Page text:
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Topic - On-the-Job Training (OJT)

Safety guides and audits to make your job as a safety professional easier

Seven Step OJT Training Model

Step 1. Introduction. State and discuss the learning objectives and answer any questions the employee may have. Discuss the acceptable standards of knowledge and performance. Tell the trainee what you're going to train. Emphasize the importance of the procedure to the success of the production/service goals. Invite questions. Emphasize the natural and system consequences of their performance. The natural consequences describe the hurt or health that automatically results. The system consequences are those consequences the organization applies as a result of an employee's performance; discipline or positive recognition.

Step 2. Trainer shows and tells. In this step the trainee becomes familiar with each work practice and why it is important. Review the initial conditions for the procedure. Demonstrate the process, carefully explaining each step as you go. Answer questions and continue to demonstrate and explain until the employee understands what to do, when and why to do it, and how to do it.

Trainer: EXPLAINS and PERFORMS each step.
Learner: OBSERVES each step and QUESTIONS the trainer.

Step 3. Leaner tells - Trainer shows. This step is necessary when exposure to hazards inherent in the procedure could cause serious harm. It protects the trainee because the trainer performs the procedure. The trainee explains the procedure to the trainer, while the trainer does it. This gives the trainer an opportunity to discover whether there were any misunderstandings in the previous step. The trainee also responds to trainer questions.

Learner: EXPLAINS each step and RESPONDS to questions.
Trainer: PERFORMS each step and QUESTIONS the trainee.

Step 4. Leaner shows and tells. The trainer has the trainee do it. The trainee explains the step, gets permission to perform the stem and then carries out the step. This step is very important when training tasks that might result in serious physical injury or death if not performed correctly. The learner may try to perform the task too quickly, increasing the probability of an injury. Requiring permission helps prevent this from happening.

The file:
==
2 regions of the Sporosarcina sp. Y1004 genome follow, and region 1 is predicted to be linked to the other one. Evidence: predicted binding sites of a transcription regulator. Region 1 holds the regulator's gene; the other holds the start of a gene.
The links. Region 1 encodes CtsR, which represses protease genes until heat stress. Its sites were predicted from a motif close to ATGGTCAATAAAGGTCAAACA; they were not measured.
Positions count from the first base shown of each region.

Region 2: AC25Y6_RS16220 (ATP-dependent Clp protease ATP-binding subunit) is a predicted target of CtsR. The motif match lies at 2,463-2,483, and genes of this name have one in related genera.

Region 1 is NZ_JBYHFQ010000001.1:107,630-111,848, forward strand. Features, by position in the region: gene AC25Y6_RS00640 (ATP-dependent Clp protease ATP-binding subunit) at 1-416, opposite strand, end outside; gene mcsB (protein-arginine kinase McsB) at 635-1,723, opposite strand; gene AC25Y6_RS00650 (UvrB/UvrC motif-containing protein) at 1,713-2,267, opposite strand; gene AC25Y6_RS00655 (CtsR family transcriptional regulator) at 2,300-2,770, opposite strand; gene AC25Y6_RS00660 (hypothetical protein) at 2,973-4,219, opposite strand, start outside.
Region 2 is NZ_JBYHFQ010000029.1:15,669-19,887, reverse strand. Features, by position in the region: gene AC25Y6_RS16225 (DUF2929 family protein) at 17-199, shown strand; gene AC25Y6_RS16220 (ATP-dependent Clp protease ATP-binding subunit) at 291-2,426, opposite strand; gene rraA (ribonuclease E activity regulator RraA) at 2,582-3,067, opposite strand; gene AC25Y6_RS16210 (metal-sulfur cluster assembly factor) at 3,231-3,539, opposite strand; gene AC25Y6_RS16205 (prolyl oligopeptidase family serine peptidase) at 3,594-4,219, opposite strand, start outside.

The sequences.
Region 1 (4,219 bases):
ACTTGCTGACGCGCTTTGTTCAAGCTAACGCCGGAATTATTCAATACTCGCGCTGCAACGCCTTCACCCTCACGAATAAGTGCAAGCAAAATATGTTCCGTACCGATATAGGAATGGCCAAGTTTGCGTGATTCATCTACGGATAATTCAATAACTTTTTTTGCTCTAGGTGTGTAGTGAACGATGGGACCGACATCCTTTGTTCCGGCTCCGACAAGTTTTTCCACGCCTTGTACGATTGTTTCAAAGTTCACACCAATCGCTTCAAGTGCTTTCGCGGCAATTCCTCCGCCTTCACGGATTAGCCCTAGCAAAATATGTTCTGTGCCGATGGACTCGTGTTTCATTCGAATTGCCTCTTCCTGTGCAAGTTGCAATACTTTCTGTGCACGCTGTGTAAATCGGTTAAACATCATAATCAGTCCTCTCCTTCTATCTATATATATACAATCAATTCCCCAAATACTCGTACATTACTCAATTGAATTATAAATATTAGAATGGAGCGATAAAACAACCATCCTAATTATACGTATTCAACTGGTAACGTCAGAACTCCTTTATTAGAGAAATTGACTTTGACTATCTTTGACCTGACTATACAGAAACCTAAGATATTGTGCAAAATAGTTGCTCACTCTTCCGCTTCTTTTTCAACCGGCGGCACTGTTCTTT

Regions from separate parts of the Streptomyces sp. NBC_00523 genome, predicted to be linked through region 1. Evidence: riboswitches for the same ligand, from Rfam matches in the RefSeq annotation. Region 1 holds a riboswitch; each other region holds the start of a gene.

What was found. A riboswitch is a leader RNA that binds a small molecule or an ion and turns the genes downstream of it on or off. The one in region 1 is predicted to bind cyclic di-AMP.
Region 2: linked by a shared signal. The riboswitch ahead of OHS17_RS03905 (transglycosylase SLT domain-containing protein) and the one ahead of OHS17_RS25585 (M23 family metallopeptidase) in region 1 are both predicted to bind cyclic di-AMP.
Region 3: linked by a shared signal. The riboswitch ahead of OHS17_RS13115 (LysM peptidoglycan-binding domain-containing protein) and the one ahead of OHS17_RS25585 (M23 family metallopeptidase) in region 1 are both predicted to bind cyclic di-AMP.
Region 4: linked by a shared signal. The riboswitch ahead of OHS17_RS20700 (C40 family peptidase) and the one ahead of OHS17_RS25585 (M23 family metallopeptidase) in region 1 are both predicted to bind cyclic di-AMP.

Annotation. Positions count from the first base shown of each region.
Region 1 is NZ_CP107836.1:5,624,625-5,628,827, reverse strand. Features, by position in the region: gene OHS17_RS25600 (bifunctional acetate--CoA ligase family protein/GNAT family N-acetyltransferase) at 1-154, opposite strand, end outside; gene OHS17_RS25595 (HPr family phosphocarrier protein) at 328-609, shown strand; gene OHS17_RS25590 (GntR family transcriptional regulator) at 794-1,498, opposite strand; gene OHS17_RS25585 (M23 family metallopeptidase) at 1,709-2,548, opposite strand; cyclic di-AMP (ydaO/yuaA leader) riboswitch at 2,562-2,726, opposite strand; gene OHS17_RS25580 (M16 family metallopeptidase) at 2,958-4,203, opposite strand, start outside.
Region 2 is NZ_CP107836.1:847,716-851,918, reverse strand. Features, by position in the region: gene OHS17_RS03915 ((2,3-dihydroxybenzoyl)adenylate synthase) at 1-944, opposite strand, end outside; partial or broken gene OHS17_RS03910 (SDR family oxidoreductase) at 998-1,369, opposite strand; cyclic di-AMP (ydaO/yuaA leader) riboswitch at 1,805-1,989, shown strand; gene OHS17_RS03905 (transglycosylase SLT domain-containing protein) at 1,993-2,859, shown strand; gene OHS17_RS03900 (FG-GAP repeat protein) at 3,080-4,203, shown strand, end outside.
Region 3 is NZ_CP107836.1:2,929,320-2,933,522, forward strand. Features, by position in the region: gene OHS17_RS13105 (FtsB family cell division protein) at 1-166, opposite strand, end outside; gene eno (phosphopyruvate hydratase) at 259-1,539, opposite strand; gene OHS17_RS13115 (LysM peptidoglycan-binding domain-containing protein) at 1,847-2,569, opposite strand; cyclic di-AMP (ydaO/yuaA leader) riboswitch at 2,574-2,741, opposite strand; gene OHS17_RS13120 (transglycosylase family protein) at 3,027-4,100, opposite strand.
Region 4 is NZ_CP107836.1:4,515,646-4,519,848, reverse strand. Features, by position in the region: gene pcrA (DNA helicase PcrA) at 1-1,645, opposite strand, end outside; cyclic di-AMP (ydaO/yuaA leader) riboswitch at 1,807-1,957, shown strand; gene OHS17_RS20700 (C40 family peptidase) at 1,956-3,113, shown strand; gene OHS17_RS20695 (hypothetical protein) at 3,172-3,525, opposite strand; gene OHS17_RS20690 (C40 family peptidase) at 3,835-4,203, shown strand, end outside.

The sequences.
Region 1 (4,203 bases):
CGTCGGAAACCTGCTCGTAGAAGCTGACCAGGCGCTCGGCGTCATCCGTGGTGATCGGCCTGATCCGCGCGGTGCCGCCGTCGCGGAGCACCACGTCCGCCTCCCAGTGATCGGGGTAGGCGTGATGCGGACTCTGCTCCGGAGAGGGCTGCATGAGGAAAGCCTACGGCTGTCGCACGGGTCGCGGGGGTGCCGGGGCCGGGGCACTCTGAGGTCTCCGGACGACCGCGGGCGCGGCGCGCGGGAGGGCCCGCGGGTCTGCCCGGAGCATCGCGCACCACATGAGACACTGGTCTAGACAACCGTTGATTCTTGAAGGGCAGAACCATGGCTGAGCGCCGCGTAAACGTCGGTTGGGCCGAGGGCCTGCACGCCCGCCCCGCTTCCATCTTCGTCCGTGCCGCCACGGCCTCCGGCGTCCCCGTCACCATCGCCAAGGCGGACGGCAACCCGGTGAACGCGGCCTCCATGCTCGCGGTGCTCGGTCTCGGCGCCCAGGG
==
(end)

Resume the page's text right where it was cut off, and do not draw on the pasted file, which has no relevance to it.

Learner: EXPLAINS the step, gets PERMISSION and then PERFORMS each step.
Trainer: Give PERMISSION and OBSERVES each step, ask QUESTIONS as the trainee performs.

Step 5. Conclusion. Recognize accomplishment - "Good job!" Reemphasize the importance of the procedure and how it fits into the overall process. Tie the training again to accountability by discussing the natural and system consequences of performance.

Step 6. Document. Training documentation should be more than an attendance sheet. See the sample training certification document on the next page. It represents one possible way to document training. Strong documentation includes:

  • Trainee's and trainer's name.
  • Date of training.
  • Subject(s) being trained - procedures, practices, related policies, rules, etc.
  • Certification - trainee and trainer signatures.
  • Trainee statement of understanding and intent to comply.
  • Trainee statement that he/she was provided opportunity to practice.
  • Trainer statement that testing of knowledge and skills was conducted.
  • Trainer statement that student demonstrated adequate knowledge and skill.

Step 7. Validate. At some point in time after the conclusion of the OJT session, observe and question the employee to validate that the training has been successful and that the employee has developed a proper attitude related to the work.